‘Cinderella’ Is All Dressed Up And Ready To Go (Movie Review)
Coachman: I can’t drive, I’m a goose!
I was not sure what to expect from Disney’s new Cinderella. The track record has not been great for the recent crop of live-action remakes of classic Disney animated features. Alice in Wonderland was elaborate, but bland; Snow White and The Huntsman (not Disney) went the forgettable “dark and gritty” route; and last year’s Maleficent turned a good idea into a CGI mess, with far too much tonal imbalance. My anticipation was not high for yet another one of these films, but low and behold, it turned out to actually be pretty good.
While not a direct remake of the 1950’s Disney classic, this live-action adaptation does hit all of the basic story beats, with a little more backstory thrown in. Lily James stars as Ella (later nicknamed “Cinderella” by her evil stepsisters). After the death of her parents, played sweetly by Hayley Atwell and Ben Chaplin, Cinderella finds herself waiting on hand and foot for her evil stepmother, Lady Tremaine (Cate Blanchett), and her two evil stepsisters, Anastasia (Holliday Grainger) and Drizella (Sophie McShera). As fate would have it, Cinderella meets Prince Charming (Game of Thrones’ Richard Madden) prior to the fateful ball where the two will meet again. Getting there proves to be difficult, but with the help of a Fairy Godmother (Helena Bonham Carter, who also narrates the film), Cinderella has the chance to look her best.
That is almost beat for beat what takes place in a sizable chunk of the running time, with a few added twists to the story here or there, but I do not feel like I am spoiling anything. I should not make assumptions about the readers of this review, but everyone does pretty much know the story already. With that in mind, I was surprised that this film was able to get around that issue and be an enjoyable romantic fantasy anyway. Yes, the film is held back by basic familiarity and a lack of much else in terms of narrative push to really have had me more invested in what would take place, but it works as an entertaining cinematic experience nonetheless.
A lot of this comes from restraint. The film is quite elaborate in its presentation, make no mistake about that. Between the costume design by Sandy Powell and the production design on display, this film is wonderfully colorful and just as elaborate as any award season period film. What I am referring to more, in terms of restraint, is how the film knows how to say enough. One of the cinematic highlights for many viewers will obviously be what kind of fantastical creations occur, based on what the Fairy Godmother brings to the film. As opposed to Maleficent, just enough is done to bring these elements to life. The pumpkin turns into a carriage, mice turn into horses, Cinderella is suddenly given a fantastic outfit, topped off with glass slippers, to go to the ball with, but the film does not overdo it.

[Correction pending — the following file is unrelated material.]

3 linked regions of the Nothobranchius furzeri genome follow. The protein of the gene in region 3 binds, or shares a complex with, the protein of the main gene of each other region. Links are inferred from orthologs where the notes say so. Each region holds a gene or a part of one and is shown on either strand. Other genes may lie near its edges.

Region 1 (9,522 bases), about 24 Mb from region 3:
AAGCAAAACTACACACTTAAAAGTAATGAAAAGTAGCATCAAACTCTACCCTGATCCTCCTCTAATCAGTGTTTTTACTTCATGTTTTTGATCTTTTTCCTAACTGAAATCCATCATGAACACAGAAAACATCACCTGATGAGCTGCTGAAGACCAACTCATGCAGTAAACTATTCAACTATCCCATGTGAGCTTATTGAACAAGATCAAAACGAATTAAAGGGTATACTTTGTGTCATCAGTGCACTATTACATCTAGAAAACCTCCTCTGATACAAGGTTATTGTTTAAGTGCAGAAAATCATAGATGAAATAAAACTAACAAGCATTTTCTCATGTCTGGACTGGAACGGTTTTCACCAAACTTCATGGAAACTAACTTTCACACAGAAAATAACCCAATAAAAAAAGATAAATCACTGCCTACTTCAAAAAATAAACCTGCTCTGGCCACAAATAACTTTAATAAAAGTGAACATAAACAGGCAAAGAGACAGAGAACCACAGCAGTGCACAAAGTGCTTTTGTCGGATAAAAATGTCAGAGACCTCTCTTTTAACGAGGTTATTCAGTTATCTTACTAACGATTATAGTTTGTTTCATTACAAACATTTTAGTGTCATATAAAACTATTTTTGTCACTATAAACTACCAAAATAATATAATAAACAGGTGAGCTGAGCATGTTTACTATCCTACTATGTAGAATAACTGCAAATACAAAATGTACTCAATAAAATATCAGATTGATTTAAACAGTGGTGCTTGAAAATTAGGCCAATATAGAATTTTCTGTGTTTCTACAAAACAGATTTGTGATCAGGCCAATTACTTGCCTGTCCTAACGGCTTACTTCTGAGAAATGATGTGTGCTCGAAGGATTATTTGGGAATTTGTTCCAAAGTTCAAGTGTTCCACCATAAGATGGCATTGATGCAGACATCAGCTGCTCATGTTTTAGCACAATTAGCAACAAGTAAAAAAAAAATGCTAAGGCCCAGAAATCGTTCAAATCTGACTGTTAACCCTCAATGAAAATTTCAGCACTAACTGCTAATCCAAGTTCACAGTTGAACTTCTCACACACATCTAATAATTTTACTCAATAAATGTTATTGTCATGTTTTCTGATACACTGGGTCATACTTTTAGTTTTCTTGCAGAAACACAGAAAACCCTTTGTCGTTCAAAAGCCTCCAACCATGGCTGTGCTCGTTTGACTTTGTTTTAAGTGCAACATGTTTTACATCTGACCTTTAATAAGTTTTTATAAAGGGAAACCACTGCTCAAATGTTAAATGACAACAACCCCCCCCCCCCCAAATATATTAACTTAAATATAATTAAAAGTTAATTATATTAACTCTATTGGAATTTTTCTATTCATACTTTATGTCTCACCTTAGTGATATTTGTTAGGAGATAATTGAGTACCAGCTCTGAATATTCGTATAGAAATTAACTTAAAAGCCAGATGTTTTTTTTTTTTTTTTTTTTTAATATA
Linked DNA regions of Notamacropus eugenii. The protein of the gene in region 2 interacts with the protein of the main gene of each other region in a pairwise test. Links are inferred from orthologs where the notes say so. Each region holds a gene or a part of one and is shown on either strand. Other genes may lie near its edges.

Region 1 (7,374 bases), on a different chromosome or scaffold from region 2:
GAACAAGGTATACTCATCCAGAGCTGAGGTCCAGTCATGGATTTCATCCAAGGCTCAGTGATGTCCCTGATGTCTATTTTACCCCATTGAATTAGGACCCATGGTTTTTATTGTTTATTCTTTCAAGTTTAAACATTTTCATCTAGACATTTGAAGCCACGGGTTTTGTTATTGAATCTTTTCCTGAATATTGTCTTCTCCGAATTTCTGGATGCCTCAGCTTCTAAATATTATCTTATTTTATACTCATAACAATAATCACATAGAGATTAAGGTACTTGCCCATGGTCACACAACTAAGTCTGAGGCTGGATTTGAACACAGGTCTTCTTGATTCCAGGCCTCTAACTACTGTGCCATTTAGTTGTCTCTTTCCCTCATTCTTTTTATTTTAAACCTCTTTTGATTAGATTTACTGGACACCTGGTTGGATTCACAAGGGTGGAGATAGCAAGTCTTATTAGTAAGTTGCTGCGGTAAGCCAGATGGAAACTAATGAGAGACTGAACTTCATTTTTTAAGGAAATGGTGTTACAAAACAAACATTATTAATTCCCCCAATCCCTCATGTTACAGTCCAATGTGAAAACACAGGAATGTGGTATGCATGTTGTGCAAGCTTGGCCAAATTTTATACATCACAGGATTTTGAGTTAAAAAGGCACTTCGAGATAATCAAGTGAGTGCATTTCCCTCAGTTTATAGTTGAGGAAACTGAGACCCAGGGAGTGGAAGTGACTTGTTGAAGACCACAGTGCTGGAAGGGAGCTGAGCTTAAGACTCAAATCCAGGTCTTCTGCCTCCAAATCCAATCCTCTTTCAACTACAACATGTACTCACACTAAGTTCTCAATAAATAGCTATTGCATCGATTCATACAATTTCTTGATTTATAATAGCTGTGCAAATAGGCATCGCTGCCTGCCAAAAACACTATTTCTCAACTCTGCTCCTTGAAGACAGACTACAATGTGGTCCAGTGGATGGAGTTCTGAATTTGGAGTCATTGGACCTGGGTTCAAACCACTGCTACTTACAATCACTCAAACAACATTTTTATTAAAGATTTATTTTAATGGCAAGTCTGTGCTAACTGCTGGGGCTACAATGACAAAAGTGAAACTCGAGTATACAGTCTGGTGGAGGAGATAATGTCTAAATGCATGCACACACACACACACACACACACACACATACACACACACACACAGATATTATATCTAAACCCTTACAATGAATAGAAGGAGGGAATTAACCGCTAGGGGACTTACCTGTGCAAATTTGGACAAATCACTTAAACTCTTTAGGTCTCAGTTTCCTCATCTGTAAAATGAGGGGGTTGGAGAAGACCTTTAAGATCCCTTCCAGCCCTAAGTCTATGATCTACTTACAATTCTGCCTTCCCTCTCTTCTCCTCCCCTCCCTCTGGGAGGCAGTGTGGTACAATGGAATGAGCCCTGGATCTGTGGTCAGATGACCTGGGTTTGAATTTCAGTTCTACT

Helping things further is the cast. A genuinely likable bunch of people are featured in this film, with a villainous performance from Cate Blanchett that is as good as expected, because she is 2-time Academy Award winner Cate Blanchett. Cinderella may not seem like the most interesting of characters, but Lily James does a lot to make her genuinely nice qualities standout, while unfortunate things take place around her in her own home. Once given the chance to breathe thought, she equally does enough to remain an engaging presence. I was also happy to see a Prince Charming that did not feel so bland. The dialogue has a level of wit that I enjoyed and screenwriter Chris Weitz should be commended for doing just enough to have fun, without having the need to push it into satirical territory akin to Enchanted or The Princess Bride.
Sometimes a straightforward adaptation works just as well, which was evidently what director Kenneth Branagh thought as well. While not going as overboard with the Dutch angles as with Thor and his other more recent directorial efforts, he manages to keep the film moving and fun enough, while playing up the drama of Cinderella’s station in life as a servant for all it is worth. I did not enjoy this young girl being tormented and abused, as has been seen in various past incarnations, but it was also only a factor up to a point and it was done well enough to have me care, without there being any imbalance of the sort of tones this film goes for.
There are other nice things as well. The production values are quite good all around. Other cast members, including Bonham Carter, Stellan Skarsgard, Derek Jacobi, and Nonso Anozie all make a fine impression. The score by Patrick Doyle is suitable enough. Really, I am happy to say that Cinderella is quite charming all around. It is not the quintessential fairy tale story out there, but it is a fine recreation of one of the more popular princess stories out there. Many are sure to find it pleasant in the same way.
[Note: Initially I was more excited for Frozen Fever, which plays just before this film begins. While I was surprised by the overall quality of Cinderella, I will also say that Frozen Fever is a nice little short film that brings us just enough of the characters that many really responded to the first time around.]
Prince Charming: I have to see her again.